On 29 April 2016, the Attorney-General, Senator the Hon George Brandis QC released the Australian government’s response to the Productivity Commission’s 2014 Inquiry Report on Access to Justice Arrangements.
The government response addresses 16 of the 83 recommendations made by the Productivity Commission in its report. Two of these concern pro bono services based on recommendations found in Chapter 23 of the Inquiry Report.
In relation to the recommendation that the provision of public funding to pro bono services providers should be contingent upon robust evaluation of the services provided (Recommendation 23.4), the government response is:
The Commonwealth collects data on the number of pro bono hours legal practitioners on the Legal Services Multi-use List provide. The data indicates that the requirement to report pro-bono under the Legal Services Multi-use List is contributing to increasing pro bono services offered by law firms on the Legal Services Multi-use list. The Commonwealth may consider further strengthening the evaluation of pro bono services in the context of the outcomes of the Secretary’s Review of Commonwealth Legal Services to be completed by June 2016 (emphasis added).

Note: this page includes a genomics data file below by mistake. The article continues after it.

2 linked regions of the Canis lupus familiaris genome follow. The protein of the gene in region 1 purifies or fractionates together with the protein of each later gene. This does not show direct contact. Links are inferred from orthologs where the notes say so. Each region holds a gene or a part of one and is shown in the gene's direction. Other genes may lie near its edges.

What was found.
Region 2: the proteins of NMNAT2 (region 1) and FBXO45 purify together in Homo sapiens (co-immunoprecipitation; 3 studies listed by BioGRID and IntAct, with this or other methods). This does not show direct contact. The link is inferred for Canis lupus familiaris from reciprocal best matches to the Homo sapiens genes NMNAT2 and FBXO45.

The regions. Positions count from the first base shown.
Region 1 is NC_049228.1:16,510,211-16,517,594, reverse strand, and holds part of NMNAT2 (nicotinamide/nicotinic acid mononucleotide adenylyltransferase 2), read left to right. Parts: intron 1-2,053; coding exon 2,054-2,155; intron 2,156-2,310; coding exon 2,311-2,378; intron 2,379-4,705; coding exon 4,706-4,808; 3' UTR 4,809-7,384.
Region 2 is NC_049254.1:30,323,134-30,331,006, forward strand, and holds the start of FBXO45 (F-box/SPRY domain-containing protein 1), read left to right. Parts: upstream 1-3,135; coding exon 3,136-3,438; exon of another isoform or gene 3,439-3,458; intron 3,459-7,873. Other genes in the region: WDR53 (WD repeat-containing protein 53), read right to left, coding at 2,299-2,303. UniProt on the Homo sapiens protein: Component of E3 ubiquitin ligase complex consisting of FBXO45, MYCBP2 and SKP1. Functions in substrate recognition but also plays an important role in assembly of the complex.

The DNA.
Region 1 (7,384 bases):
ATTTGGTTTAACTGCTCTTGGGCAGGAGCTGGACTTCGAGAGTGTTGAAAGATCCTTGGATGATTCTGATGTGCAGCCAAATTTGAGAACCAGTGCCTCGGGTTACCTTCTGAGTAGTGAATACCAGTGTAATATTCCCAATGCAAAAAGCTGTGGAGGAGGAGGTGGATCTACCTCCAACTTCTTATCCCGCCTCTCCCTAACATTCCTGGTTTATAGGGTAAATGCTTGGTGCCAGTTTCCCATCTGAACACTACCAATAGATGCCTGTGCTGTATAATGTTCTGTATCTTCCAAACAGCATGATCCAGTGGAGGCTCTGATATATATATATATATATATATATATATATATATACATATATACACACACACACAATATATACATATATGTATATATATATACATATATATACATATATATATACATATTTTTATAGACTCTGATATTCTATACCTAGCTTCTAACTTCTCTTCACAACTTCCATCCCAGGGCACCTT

The Centre takes this to mean a consideration of strengthening evaluation mechanisms for pro bono work reported under the Legal Services Multi User List (LSMUL) arrangements.
In relation to the recommendation that all Australian governments should adopt the Victorian government’s approach of employing a pro bono ‘coordinator’ to approve firms undertaking pro bono action (by managing perceived and real conflicts of interest) (Recommendation 23.2), the response is:
The Legal Services Directions 2005 require agency heads to coordinate the procurement of legal services to ensure that pro bono providers are not discriminated against because they have acted or may act in proceedings against the Commonwealth. The exception to this requirement is if an actual conflict of interest would arise. The Australian Government has not to date adopted the Victorian Government’s ‘coordinator role.’ The Australian Government is monitoring the effectiveness and outcomes of this proposal with interest and may consider the proposal in light of the outcomes of the Secretary’s Review of Commonwealth Legal Services to be completed by June 2016 (emphasis added).
Firms should note that the provisions referred to that deal with possible conflicts against government by pro bono service providers are found in clauses 11.2-11.5 of the Legal Service Directions 2005.
The Centre’s submission to the Secretary’s Review of Commonwealth Legal Services (December 2015) can be found here.